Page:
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Dwindling oyster catchers puzzle reseachers
Researchers on St. Catherines Island are trying to figure out why the population of the oyster catcher is dwindling. - photo by Photo provided.
The local oyster catcher population is dwindling and researchers on St. Catherines Island say they’re not sure why.
“It’s a bird. I don’t know if you have seen them along the coast. It has an orange bill, it’s black and white and it’s fairly recognizable,” said Susan Inman, a wildlife manager currently working on the island. She keeps a color photo of the bird on her office wall. “Basically, the population is declining and we don’t know why.”
The South Dakota native-turned Midway resident said the bird is one of the coastal island’s prominent species and she’s happy the St. Catherines Island Foundation recognizes the importance of restoring the oyster catcher population.
“It’s a project the island has taken on,” Inman said. “They fund it for us. They give us vehicles and the support because they understand it’s a keystone species and they understand the importance of it. It’s all about dealing with populations and how to expand the populations successfully and carefully.”
A keystone species is a species that plays a critical role in maintaining the structure of an ecosystem and whose impact is greater than might be expected based on its biomass. Such species affect many other organisms in an ecosystem and help determine the types and numbers of other species in a community, according to marine biologist R.T. Paine’s book “A Conversation on Refining the Concept of Keystone Species.”
Inman said the St. Catherines study started three years ago and will provide data for future comparisons by island researchers and other entities such as the Georgia Department of Natural Resources.
She said researchers still are trying to determine whether over development, predators or other environmental issues caused the oyster catchers population to decline.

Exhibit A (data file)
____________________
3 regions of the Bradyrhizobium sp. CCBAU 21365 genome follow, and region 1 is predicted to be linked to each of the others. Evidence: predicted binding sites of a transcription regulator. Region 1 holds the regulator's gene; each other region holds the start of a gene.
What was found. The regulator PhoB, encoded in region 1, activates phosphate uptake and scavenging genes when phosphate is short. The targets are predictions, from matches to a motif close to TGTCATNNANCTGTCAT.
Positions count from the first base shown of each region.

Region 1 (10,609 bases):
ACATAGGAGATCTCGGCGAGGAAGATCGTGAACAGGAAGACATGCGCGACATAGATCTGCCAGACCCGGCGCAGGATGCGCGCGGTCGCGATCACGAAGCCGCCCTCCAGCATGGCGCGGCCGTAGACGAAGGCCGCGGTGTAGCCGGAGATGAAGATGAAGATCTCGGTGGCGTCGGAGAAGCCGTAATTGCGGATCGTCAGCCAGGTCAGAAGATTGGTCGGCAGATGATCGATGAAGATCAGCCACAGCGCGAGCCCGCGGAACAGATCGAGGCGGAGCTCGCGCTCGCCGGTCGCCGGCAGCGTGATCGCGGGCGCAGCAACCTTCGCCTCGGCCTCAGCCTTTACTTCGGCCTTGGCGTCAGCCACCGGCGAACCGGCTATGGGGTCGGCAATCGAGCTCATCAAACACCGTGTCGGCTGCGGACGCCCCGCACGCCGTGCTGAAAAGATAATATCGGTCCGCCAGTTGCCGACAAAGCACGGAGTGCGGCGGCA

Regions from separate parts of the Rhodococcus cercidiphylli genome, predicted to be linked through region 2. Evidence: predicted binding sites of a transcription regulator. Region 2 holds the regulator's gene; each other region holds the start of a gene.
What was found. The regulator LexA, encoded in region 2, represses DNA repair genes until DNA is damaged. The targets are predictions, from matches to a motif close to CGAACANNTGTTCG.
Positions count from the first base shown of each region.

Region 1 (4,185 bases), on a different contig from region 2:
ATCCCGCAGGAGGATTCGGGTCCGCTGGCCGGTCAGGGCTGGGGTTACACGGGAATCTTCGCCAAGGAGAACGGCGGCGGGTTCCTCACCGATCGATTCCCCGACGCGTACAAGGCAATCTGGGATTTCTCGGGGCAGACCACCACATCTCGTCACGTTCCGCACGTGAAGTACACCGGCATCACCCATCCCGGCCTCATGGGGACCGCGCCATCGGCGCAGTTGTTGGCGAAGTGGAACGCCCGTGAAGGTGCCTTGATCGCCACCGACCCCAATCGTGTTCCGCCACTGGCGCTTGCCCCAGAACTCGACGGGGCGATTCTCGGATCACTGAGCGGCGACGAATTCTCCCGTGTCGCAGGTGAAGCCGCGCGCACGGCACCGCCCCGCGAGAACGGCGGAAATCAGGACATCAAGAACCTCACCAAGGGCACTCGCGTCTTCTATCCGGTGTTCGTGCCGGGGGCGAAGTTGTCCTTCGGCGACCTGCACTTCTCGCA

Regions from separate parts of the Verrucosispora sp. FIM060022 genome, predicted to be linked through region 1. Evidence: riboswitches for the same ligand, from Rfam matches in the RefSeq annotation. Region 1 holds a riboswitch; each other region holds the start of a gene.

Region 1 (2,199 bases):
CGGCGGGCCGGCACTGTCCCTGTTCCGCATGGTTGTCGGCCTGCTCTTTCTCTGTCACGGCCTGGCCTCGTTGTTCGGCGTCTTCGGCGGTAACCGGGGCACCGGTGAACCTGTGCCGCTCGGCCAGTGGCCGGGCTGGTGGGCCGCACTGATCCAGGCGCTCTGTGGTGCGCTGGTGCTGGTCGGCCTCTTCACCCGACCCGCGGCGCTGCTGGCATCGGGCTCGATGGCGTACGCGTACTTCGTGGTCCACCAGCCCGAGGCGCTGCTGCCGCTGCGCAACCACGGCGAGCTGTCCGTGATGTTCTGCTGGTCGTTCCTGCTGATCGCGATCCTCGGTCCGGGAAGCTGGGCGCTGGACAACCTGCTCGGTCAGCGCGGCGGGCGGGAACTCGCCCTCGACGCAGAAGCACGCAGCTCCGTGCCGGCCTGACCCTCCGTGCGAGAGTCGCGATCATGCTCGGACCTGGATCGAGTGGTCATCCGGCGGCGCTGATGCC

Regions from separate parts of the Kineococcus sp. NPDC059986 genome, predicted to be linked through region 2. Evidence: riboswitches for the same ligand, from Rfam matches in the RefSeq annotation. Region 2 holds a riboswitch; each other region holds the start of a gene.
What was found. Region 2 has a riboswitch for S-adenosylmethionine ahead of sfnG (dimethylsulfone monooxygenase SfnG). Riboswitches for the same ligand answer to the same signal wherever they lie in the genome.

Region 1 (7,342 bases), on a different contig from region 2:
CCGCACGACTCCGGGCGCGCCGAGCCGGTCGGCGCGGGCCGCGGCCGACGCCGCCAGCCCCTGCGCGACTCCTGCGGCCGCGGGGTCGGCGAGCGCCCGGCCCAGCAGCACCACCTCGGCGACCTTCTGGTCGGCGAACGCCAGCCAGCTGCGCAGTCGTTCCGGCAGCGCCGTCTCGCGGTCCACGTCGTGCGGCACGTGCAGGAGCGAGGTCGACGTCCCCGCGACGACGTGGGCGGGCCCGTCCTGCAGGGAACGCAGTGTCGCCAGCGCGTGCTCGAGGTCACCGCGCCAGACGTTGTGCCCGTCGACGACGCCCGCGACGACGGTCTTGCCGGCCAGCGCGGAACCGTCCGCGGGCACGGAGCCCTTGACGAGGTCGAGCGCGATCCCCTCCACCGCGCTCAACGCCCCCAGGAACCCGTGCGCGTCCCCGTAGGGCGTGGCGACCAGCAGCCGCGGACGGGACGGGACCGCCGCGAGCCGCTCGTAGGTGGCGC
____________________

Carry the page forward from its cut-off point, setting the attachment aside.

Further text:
Inman said they don’t think food is a factor. The coastal waters they feed in are clean and provide an ample supply for the birds. Predators could be a factor but Inman said, “Typically, the areas that they are located don’t have that many predators out there. We do have the pigs and the raccoons but they prey more on the sea turtles and other species.”
The wildlife manager said oyster catchers lure away potential predators from their nests to protect their eggs.
Solving the population decline mystery is just one aspect of the St. Catherines group’s research. Inman said they’re also working on ways to increase the population.
“Right now, we are taking the full clutch, which is all the eggs in one nest, and giving them the dummies,” she said, displaying a cluster of decoy eggs. “We take half the nests and incubate them artificially.”
She said the birds don’t realize they are sitting on decoys.
“The bird really doesn’t know the difference,” she said. “If they have two eggs, we give them two eggs. If we just went out and pulled all the eggs they would think their eggs were gone and they would go out and build another nest and lay more eggs. So we give them something to sit on.”
Inman said the eggs are incubated and chicks are returned to the parents immediately after or just before they hatch.
“We are going to see if we can increase the population by doing this,” she said.
Inman said a female oyster catcher can lay three to four eggs per clutch and multiple clutches per year. The birds tend to nest near water.
“So they can see what’s coming,” she said. “They grow up pretty quick and they will be almost full grown in about three weeks. The difference will be that an adult has a complete orange bill and the developing chick’s bill will be half orange and half gray. They will be able to eat. These guys will come down to the water with their parents and watch what they are doing and then they’ll try it. The parents will feed them a little bit but it’s mostly the small chicks will come up to them. They are real good parents.”
The wildlife manager said they are able to keep tabs on the birds.
“We know which birds are which because we do band them,” she said.
There still is plenty of research to be done, Inman said, but she’s excited about the options for helping to restore the species.
“We are coming down from the season right now and we haven’t crunched the numbers or data yet,” she said. “But we definitely have a lot of chicks out there that we have banded and have actually gone to flight.”

Editor’s note: This story is part two of a series on the animals on St. Catherines Island and the researchers and
specialists who care for them.
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